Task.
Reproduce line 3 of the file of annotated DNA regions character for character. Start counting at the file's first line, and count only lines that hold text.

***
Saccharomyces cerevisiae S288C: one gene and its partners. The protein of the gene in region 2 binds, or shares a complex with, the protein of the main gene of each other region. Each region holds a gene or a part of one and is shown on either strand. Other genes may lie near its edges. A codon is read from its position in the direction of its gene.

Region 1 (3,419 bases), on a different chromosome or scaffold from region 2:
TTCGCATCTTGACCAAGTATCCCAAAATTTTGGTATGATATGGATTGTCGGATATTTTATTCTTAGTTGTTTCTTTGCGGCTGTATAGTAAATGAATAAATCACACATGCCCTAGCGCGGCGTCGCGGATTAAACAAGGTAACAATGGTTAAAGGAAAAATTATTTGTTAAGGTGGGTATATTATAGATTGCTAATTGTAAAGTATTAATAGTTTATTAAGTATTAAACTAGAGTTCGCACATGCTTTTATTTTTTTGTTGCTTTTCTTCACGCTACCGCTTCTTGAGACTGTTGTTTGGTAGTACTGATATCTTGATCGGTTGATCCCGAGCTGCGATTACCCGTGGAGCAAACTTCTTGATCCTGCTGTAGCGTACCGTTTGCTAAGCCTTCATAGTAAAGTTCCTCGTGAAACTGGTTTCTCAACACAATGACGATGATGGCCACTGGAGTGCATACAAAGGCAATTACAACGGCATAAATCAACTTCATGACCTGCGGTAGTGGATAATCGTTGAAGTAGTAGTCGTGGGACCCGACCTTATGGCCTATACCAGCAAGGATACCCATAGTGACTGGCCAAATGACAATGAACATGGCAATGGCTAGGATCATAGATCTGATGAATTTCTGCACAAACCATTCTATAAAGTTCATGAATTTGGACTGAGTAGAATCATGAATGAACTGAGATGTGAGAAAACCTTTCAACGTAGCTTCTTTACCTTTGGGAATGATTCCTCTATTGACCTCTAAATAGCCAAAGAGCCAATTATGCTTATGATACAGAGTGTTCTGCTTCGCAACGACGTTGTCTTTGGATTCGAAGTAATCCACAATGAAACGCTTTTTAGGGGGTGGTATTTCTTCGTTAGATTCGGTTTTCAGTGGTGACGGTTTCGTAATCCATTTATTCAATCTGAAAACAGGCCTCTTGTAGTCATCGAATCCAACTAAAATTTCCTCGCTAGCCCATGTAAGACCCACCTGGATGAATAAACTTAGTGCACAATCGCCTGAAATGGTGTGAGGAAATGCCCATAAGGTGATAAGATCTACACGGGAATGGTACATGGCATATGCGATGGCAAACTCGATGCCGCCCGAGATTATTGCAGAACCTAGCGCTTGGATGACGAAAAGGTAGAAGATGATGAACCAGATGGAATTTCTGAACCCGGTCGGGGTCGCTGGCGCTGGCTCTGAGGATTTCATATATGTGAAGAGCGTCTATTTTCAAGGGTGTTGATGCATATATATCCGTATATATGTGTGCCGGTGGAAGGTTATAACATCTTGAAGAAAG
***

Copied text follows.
TTCGCATCTTGACCAAGTATCCCAAAATTTTGGTATGATATGGATTGTCGGATATTTTATTCTTAGTTGTTTCTTTGCGGCTGTATAGTAAATGAATAAATCACACATGCCCTAGCGCGGCGTCGCGGATTAAACAAGGTAACAATGGTTAAAGGAAAAATTATTTGTTAAGGTGGGTATATTATAGATTGCTAATTGTAAAGTATTAATAGTTTATTAAGTATTAAACTAGAGTTCGCACATGCTTTTATTTTTTTGTTGCTTTTCTTCACGCTACCGCTTCTTGAGACTGTTGTTTGGTAGTACTGATATCTTGATCGGTTGATCCCGAGCTGCGATTACCCGTGGAGCAAACTTCTTGATCCTGCTGTAGCGTACCGTTTGCTAAGCCTTCATAGTAAAGTTCCTCGTGAAACTGGTTTCTCAACACAATGACGATGATGGCCACTGGAGTGCATACAAAGGCAATTACAACGGCATAAATCAACTTCATGACCTGCGGTAGTGGATAATCGTTGAAGTAGTAGTCGTGGGACCCGACCTTATGGCCTATACCAGCAAGGATACCCATAGTGACTGGCCAAATGACAATGAACATGGCAATGGCTAGGATCATAGATCTGATGAATTTCTGCACAAACCATTCTATAAAGTTCATGAATTTGGACTGAGTAGAATCATGAATGAACTGAGATGTGAGAAAACCTTTCAACGTAGCTTCTTTACCTTTGGGAATGATTCCTCTATTGACCTCTAAATAGCCAAAGAGCCAATTATGCTTATGATACAGAGTGTTCTGCTTCGCAACGACGTTGTCTTTGGATTCGAAGTAATCCACAATGAAACGCTTTTTAGGGGGTGGTATTTCTTCGTTAGATTCGGTTTTCAGTGGTGACGGTTTCGTAATCCATTTATTCAATCTGAAAACAGGCCTCTTGTAGTCATCGAATCCAACTAAAATTTCCTCGCTAGCCCATGTAAGACCCACCTGGATGAATAAACTTAGTGCACAATCGCCTGAAATGGTGTGAGGAAATGCCCATAAGGTGATAAGATCTACACGGGAATGGTACATGGCATATGCGATGGCAAACTCGATGCCGCCCGAGATTATTGCAGAACCTAGCGCTTGGATGACGAAAAGGTAGAAGATGATGAACCAGATGGAATTTCTGAACCCGGTCGGGGTCGCTGGCGCTGGCTCTGAGGATTTCATATATGTGAAGAGCGTCTATTTTCAAGGGTGTTGATGCATATATATCCGTATATATGTGTGCCGGTGGAAGGTTATAACATCTTGAAGAAAG